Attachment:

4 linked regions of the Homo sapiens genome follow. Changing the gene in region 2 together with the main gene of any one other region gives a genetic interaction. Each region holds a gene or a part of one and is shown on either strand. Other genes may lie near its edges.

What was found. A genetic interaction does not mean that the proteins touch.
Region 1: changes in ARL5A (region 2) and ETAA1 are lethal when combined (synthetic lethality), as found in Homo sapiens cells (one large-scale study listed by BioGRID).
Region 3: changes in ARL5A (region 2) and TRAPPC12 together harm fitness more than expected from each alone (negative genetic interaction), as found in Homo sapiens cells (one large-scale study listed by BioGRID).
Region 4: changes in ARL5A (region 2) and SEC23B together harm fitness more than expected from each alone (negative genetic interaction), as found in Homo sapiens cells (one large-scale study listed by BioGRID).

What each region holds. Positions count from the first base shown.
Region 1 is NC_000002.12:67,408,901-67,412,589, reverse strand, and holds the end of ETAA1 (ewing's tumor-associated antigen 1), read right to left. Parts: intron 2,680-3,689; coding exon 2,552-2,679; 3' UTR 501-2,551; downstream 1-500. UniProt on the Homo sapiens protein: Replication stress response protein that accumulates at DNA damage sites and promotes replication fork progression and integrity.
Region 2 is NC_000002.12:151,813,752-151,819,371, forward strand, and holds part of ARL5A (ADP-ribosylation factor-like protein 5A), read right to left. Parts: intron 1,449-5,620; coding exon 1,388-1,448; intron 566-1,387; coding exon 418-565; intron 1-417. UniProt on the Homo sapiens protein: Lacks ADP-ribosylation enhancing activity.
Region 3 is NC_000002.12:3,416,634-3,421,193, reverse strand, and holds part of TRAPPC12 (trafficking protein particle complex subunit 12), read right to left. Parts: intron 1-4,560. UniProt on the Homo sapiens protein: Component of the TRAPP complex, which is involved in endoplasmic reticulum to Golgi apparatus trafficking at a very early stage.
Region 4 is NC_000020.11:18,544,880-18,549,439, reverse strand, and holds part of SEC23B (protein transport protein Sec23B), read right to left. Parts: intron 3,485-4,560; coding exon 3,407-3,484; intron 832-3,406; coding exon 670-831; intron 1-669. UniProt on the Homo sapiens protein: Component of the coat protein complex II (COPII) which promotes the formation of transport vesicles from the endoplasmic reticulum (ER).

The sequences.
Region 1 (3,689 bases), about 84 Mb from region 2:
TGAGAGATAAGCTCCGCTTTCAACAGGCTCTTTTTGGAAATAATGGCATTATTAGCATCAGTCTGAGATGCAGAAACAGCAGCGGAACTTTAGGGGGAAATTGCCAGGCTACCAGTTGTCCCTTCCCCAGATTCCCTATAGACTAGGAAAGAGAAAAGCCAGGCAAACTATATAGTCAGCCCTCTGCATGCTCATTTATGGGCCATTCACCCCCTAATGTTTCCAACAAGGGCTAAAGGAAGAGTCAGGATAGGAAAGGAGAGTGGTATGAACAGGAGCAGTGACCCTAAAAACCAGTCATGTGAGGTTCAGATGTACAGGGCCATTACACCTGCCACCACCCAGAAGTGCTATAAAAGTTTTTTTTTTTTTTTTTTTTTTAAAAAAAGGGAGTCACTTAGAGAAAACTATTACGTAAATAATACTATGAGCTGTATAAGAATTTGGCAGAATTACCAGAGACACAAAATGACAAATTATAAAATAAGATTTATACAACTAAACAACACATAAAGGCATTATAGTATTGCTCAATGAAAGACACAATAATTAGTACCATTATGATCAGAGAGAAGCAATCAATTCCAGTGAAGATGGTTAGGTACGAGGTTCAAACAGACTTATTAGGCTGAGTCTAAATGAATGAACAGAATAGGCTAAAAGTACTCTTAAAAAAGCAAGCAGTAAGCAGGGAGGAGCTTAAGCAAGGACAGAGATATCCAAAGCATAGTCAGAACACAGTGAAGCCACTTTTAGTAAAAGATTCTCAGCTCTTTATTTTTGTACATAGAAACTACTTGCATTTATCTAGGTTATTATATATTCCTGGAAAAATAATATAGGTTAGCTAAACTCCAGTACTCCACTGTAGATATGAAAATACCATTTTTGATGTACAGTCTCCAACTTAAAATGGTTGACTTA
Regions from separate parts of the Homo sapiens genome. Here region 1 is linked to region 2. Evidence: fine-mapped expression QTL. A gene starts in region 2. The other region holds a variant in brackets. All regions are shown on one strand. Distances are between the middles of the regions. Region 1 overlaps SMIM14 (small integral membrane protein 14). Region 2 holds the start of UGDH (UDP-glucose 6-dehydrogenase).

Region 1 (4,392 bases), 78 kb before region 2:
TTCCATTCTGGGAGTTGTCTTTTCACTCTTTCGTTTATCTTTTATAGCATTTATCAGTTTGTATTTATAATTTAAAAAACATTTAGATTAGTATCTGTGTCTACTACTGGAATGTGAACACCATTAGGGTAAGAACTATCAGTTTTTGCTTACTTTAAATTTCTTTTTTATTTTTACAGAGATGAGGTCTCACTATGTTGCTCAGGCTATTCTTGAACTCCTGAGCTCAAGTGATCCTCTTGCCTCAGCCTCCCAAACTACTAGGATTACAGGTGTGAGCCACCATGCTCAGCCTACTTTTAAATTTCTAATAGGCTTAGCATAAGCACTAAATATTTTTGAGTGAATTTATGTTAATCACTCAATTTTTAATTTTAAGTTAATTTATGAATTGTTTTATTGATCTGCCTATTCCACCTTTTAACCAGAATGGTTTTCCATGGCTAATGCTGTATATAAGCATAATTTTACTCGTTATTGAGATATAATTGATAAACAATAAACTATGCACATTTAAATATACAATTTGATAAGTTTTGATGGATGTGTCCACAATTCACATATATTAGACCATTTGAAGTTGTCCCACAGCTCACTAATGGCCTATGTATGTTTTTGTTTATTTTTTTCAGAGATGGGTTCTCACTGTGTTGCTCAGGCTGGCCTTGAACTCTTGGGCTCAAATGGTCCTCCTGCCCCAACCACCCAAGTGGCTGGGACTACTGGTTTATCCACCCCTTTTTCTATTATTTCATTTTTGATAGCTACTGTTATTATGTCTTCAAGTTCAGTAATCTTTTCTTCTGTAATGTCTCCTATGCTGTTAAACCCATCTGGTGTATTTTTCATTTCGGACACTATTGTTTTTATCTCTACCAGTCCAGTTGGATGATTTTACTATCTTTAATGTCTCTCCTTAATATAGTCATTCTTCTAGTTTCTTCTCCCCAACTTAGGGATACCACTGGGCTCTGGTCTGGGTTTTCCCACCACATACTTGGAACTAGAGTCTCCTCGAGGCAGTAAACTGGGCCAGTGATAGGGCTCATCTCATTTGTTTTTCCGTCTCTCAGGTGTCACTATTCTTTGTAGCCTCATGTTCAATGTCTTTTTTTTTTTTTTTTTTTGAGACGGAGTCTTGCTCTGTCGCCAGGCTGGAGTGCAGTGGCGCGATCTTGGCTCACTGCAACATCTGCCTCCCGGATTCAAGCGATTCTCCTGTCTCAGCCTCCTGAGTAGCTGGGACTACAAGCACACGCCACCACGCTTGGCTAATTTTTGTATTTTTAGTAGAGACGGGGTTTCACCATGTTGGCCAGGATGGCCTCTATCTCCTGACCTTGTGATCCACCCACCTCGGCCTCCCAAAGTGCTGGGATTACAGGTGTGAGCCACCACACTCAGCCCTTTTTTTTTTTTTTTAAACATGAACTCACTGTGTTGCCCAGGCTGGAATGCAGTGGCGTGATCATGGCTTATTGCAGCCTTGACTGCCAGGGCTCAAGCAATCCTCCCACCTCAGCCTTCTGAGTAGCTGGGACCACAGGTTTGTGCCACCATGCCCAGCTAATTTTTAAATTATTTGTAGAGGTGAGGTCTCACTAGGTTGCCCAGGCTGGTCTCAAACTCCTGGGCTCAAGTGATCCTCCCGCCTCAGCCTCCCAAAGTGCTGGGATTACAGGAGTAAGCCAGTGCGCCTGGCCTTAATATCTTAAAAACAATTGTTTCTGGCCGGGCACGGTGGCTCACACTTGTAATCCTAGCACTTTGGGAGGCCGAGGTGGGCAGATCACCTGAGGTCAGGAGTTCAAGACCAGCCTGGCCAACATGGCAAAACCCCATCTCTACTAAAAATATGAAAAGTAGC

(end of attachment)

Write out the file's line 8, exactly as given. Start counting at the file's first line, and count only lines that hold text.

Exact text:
Region 2 is NC_000002.12:151,813,752-151,819,371, forward strand, and holds part of ARL5A (ADP-ribosylation factor-like protein 5A), read right to left. Parts: intron 1,449-5,620; coding exon 1,388-1,448; intron 566-1,387; coding exon 418-565; intron 1-417. UniProt on the Homo sapiens protein: Lacks ADP-ribosylation enhancing activity.